She shut the computer with a furious snap. Lizzy couldn’t believe it. She was so angry she was starting to literally see red.
“I don’t like that look.” Lizzy looked up to see Chris standing in the doorway of the living room. “That look never bodes well for anyone. Do you want me to come in and listen to the rage rant, or should I just back away slowly and try not to be hit by projectiles?”
“It’s just Dad.” Lizzy said simply.
“Oh. Oh, I’m so sorry.” Chris came quickly into the room, sitting down on the couch next to her. She curled up into his side, and let him rub soft comforting circles on her back. Lizzy felt the familiar anger fade away, leaving her with the bland lack of understanding that always came out of interactions with her father. He was half her genes, right? He’d been in her house, in her life, everything, for the first eighteen years of her existence. In fact, when she was eighteen years old, she probably would have called her father one of her favorite people in the world.
But over the last eight years, something had gone wrong, and neither of them were sure what or how or when exactly, but now every interaction left them angry and confused and not sure why they couldn’t interact the way they used to. Why couldn’t they just be a happy family again?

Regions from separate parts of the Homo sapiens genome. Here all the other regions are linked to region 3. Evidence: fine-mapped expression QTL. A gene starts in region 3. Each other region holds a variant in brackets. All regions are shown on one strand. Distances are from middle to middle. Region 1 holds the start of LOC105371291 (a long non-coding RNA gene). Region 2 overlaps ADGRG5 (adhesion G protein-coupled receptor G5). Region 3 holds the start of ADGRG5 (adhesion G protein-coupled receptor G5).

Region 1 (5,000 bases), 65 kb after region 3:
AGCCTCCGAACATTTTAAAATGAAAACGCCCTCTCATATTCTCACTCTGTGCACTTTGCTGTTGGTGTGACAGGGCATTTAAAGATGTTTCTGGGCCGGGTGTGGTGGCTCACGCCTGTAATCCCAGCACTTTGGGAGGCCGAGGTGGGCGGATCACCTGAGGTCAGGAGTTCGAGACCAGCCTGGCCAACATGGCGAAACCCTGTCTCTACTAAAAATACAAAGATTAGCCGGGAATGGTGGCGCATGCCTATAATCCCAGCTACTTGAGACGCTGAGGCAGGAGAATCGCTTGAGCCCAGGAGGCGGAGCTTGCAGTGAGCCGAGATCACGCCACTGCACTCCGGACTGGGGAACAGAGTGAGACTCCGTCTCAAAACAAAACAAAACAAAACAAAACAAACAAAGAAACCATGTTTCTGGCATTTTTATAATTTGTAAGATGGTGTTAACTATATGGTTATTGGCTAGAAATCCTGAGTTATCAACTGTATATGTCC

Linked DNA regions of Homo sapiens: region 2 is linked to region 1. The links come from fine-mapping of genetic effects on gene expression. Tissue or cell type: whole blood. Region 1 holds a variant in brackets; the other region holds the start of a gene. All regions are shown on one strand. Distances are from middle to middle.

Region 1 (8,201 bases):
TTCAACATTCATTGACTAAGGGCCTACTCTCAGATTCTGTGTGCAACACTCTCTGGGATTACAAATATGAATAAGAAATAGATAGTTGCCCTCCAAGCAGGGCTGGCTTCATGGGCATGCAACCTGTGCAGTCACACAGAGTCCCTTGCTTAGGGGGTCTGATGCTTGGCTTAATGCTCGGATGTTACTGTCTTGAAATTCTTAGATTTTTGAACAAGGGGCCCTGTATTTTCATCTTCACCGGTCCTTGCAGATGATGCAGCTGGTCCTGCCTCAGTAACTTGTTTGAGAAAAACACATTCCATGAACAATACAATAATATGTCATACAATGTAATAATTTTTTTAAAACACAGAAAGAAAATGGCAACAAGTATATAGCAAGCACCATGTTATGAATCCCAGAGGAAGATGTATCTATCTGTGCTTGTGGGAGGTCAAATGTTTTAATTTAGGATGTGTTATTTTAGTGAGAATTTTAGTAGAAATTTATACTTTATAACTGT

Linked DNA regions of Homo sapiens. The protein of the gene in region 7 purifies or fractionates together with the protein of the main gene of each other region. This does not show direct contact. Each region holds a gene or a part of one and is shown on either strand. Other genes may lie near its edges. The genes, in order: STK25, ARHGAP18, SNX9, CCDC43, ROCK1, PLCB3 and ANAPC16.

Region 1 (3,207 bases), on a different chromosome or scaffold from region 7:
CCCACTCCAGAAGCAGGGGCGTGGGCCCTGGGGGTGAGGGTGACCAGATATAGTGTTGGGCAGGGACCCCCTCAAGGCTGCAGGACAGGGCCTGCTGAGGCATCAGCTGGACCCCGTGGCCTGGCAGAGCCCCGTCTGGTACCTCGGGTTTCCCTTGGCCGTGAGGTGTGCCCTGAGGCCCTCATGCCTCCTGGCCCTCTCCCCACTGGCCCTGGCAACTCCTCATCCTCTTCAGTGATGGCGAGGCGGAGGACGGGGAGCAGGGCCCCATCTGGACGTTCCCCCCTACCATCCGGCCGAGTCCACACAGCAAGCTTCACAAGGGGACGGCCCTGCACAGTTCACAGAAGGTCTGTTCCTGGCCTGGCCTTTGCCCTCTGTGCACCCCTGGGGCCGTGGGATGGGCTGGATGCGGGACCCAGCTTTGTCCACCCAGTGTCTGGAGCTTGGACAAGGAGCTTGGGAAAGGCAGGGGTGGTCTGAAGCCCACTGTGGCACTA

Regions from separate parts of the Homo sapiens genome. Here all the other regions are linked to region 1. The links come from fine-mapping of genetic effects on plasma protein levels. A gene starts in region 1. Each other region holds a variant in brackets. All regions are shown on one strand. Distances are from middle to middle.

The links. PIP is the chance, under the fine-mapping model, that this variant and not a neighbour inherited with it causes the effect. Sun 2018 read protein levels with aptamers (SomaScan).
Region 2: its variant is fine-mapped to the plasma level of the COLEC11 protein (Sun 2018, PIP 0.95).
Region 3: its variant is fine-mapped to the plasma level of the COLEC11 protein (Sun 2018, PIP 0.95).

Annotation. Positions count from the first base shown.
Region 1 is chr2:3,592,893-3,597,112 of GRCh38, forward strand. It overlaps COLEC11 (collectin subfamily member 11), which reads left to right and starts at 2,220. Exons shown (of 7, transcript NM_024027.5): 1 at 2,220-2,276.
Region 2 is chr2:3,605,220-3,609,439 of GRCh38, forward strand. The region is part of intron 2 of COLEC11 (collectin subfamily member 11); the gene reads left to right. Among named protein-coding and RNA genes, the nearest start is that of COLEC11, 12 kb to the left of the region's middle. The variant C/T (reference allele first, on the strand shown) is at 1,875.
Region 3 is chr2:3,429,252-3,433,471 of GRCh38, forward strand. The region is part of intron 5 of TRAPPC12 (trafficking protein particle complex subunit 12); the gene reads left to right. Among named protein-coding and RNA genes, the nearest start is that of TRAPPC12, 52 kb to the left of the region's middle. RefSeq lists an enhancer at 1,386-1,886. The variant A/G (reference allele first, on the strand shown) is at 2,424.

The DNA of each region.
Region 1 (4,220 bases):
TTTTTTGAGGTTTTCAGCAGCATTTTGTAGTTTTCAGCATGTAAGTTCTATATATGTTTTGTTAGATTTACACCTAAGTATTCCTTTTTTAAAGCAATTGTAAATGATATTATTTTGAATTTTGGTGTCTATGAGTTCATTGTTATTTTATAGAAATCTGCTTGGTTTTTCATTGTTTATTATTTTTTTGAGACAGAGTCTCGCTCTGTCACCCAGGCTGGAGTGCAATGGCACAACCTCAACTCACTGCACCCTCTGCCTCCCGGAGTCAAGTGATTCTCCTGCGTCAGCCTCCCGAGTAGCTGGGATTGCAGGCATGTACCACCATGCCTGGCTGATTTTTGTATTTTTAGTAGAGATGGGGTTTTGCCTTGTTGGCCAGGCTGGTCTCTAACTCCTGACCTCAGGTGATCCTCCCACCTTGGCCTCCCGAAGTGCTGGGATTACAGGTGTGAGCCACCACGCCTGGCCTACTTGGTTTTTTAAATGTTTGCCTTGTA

She hadn’t realized that she’d been rambling aloud until Chris gave her a little squeeze and said “I know. I know. It’s tough.”
“Sorry,” Lizzy sat up and blinked hard to prevent her tears from forming in her eyes. “I know you have your own Daddy issues. It’s not fair for me to ramble on about mine.”
Chris laughed. “My daddy issues do not cancel out your daddy issues. And you can ramble as long as you want as long as you do not expect me to solve your daddy issues, because I think if I have proven nothing else in my life, I’ve proven that I have the wrong ideas when it comes to endearing oneself to their paternal parental unit.”
Lizzy giggled at that. “Paternal parental unit. That’s fun to say.”
“Problematic positions with paternal parental units.” Chris upped the ante.
“Perplexing problematic positions with paternal parental units.” Lizzy replied.
There was a long minute of silence before, “Damn. I got nothing. I think you win.” Lizzy laughed and gave a little fist pump while Chris rolled his eyes. “Come on, let’s go get ice cream. Problematic paternal parental units aren’t as important when you’ve got moose tracks.”
“Fair enough. But you’re buying.”